Now I know many of us here work very long hours, and that surviving in the Bay Area is extremely challenging. But for me, as we begin this Lenten journey, I am looking at this question of how I work. I have become so habituated to a style of work that rarely leaves time for Sabbath or time each day for refueling that I do believe the only real way for me to adopt a new way of being is to admit that I am powerless over this. There is a way in which working and rarely coming up for air, rarely keeping the commandment of Sabbath has made me lost. I want to be clear that I am in no way underestimating the difference between an addiction that threatens immanent death such as one to drugs or alcohol, and one that blocks life in a more spiritual sense. But the work of Lent is to repent, to turn away from all that has made our lives unmanageable and to turn… toward God.

Many in Alcoholics Anonymous talk about an experience of hitting “rock bottom.” This is a time of abject lostness which can include physical, financial, and relational ruin and most definitely includes spiritual alienation. Sometimes it is precipitated by an event and sometimes it is just the house of cards made of delusion crumbling. Nothing works, and there is no way forward. There is nothing to do but admit to painful reality of lostness.

Rock bottom is excruciatingly painful, but it is also the moment of clarity. It is the point at which one knows that there is a problem and that only God can remedy it. St. John of the Cross, the 16th century monk who wrote one of the classics of spiritual literature, Dark Night of the Soul, described how our gods must die until we find the true God. He wrote, ““The soul that is attached to anything however much good there may be in it, will not arrive at the liberty of divine union. For whether it be a strong wire rope or a slender and delicate thread that holds the bird, it matters not, if it really holds it fast; for, until the cord be broken the bird cannot fly.”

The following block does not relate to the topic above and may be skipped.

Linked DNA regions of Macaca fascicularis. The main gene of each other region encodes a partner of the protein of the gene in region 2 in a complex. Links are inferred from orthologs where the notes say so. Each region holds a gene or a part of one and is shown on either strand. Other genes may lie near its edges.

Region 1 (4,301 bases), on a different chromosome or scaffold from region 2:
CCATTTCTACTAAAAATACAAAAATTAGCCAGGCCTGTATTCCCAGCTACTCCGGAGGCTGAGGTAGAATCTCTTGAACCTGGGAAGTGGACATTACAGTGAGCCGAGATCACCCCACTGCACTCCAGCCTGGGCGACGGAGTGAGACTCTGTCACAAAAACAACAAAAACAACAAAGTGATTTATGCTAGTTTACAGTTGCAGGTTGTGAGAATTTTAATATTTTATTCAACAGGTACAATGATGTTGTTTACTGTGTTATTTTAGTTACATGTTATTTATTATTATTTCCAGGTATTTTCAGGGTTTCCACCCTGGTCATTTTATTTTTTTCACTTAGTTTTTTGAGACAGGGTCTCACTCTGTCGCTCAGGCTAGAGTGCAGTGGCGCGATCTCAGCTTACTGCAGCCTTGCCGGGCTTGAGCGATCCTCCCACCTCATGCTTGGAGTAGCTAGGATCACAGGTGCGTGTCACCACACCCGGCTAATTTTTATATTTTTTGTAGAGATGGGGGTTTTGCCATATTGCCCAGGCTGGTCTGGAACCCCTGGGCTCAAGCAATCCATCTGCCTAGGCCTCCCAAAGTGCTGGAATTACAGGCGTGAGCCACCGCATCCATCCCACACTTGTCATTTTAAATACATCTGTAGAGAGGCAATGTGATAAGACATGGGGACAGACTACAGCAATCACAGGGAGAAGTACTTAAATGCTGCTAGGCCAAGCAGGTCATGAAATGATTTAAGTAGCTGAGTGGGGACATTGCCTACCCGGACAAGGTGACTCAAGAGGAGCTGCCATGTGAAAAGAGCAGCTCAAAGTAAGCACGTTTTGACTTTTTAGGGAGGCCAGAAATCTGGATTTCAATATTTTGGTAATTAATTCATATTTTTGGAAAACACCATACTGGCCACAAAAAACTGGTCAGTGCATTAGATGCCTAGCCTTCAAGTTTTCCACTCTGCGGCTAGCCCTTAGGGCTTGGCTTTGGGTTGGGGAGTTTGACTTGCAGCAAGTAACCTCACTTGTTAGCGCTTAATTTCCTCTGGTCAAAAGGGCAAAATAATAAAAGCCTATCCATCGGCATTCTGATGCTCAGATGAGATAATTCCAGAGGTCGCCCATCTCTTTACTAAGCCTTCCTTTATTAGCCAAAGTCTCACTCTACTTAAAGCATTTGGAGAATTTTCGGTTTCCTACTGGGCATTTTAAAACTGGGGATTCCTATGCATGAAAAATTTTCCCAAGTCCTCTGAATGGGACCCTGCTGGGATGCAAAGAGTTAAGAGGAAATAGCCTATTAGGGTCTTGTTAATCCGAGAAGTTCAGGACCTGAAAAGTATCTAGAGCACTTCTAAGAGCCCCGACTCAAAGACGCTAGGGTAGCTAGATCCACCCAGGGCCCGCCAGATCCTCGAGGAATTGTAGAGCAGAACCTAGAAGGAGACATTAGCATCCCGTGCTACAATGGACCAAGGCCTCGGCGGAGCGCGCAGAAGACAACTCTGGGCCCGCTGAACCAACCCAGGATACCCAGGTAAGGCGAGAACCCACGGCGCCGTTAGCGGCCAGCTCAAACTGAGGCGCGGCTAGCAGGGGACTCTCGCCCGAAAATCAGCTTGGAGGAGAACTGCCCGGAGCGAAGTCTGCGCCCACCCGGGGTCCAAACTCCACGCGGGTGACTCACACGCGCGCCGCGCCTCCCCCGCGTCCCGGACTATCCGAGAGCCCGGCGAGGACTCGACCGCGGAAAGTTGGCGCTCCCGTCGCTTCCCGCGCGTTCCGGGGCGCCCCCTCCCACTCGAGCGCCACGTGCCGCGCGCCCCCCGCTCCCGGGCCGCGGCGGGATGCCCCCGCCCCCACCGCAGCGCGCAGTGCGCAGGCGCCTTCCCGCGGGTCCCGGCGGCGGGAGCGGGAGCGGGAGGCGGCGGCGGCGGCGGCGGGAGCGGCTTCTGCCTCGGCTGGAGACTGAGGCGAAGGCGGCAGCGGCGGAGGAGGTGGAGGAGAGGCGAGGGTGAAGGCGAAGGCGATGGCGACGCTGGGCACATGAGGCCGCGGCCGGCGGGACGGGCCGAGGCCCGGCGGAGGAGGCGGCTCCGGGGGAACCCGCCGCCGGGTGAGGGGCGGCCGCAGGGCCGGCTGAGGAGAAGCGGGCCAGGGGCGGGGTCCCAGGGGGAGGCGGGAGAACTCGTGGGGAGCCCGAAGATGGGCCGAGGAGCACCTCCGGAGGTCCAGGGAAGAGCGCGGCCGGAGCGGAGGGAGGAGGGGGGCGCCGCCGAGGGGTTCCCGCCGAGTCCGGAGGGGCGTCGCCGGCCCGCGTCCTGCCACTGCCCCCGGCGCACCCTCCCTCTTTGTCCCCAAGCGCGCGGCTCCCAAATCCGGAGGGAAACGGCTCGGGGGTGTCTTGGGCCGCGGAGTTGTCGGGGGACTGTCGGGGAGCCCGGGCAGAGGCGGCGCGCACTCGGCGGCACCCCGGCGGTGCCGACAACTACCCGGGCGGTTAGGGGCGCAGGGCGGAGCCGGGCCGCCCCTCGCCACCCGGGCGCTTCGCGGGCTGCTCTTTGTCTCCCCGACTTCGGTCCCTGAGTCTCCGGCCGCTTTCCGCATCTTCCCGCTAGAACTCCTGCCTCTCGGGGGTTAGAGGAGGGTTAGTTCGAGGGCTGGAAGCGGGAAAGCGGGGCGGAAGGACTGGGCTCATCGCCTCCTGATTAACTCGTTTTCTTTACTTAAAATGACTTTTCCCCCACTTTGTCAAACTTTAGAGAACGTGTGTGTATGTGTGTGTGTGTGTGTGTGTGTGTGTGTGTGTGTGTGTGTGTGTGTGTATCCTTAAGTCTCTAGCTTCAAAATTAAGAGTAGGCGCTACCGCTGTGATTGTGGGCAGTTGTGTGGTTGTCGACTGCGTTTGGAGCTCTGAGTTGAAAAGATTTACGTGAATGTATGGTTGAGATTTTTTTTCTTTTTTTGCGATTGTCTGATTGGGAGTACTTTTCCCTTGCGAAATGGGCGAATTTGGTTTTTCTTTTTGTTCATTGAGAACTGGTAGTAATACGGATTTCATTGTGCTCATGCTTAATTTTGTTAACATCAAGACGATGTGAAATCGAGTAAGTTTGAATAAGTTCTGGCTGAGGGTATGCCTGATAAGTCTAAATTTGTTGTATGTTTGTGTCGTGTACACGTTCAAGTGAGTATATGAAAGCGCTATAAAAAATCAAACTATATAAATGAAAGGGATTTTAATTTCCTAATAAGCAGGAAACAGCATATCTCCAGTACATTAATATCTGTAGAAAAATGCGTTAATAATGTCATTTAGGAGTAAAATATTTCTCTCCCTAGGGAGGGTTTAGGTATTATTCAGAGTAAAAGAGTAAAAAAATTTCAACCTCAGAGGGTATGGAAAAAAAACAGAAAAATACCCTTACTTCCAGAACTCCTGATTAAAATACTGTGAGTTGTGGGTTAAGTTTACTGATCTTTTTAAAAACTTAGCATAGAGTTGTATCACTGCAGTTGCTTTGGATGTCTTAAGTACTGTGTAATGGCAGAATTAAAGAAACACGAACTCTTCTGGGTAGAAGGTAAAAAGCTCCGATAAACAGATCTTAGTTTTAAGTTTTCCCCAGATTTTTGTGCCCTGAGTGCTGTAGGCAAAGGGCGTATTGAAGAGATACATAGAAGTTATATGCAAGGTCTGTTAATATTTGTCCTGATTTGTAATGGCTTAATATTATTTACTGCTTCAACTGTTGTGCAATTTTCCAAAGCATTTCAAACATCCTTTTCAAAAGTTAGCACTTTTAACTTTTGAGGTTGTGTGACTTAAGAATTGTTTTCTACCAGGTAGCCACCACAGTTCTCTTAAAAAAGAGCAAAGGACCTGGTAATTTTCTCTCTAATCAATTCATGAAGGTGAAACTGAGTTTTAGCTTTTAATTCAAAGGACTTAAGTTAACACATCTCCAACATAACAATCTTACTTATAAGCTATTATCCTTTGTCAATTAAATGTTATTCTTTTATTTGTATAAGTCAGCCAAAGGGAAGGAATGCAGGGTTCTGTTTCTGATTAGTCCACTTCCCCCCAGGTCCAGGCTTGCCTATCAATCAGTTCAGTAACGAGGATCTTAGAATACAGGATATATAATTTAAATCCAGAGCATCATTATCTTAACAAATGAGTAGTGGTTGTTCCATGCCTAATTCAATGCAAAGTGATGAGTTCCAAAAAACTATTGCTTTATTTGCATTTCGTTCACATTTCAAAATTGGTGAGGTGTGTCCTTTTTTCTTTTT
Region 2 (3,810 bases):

Richard Rohr talks about the point before and after rock bottom as the first and second halves of our lives. In the first half, we construct for ourselves our identities—our interests, our tastes, our image, and think that we are powering it all by our own will. But something happens, and we are brought into confusion then clarity and begin to live with humility, compassion and surprisingly, freedom, as we admit powerlessness, let go,and rest in the one who calls us by name into relationship and into life.

Our scripture for today begins with the prophet Joel speaking to a people who have hit rock bottom. Joel describes an event of destruction so extreme, and representing such a break from God, that it must be shared as the ultimate cautionary tale to future generations. The people are lost, and the way they are consumed by their own addictions is represented in the scripture as a swarm, an army of locusts covering the land and devouring everything in their path. These locusts are countless, ravenous, and unconquerable. And Joel says, basically, your behavior has brought on your death. Let all the inhabitants of the earth tremble, he says, a day of doom is near. But then Joel surprises the people. He says that “even now at your lowest point of despair and destruction, God is calling you back into relationship. “Return to me with all your heart, with fasting and weeping and mourning,” says God. “Rend your hearts, not your garments.” God is saying, “turn around,” take heart, take courage and walk with me. Begin the second half of your life, rather than staying in the grief and lostness of your own ways.

In this next week, I invite you to consider your own habits, attachments, addictions and lostness. When do these things manifest? In what situations are you triggered to turn toward that substance or behavior? It very well could be that as you turn toward these questions, and look underneath, you will some very painful stuff. But be assured that you are not alone. You are accompanied at all times by God who came to us as a human being, who knows our sufferings, and in deed has suffered too. This struggle is the path of the risen Christ, the path that leads to true abundant life. Christ showed us that there is no way around suffering, only a way through. So hear the words of the one who calls you beloved, “Return to me with all your heart. Cast your burden on me. Where you are weak, I am strong.”

The good news of the gospel isn’t that we are powerless, it is that God is powerful. It is that in the trials and tribulations of our addiction to a substance or a habit or a way of thinking that is keeping us from living in full grace, we are invited to let go and accept God’s ever present goodness. When we find ourselves lost, sitting in ashes of our lives, God comes to us in grace. Amen.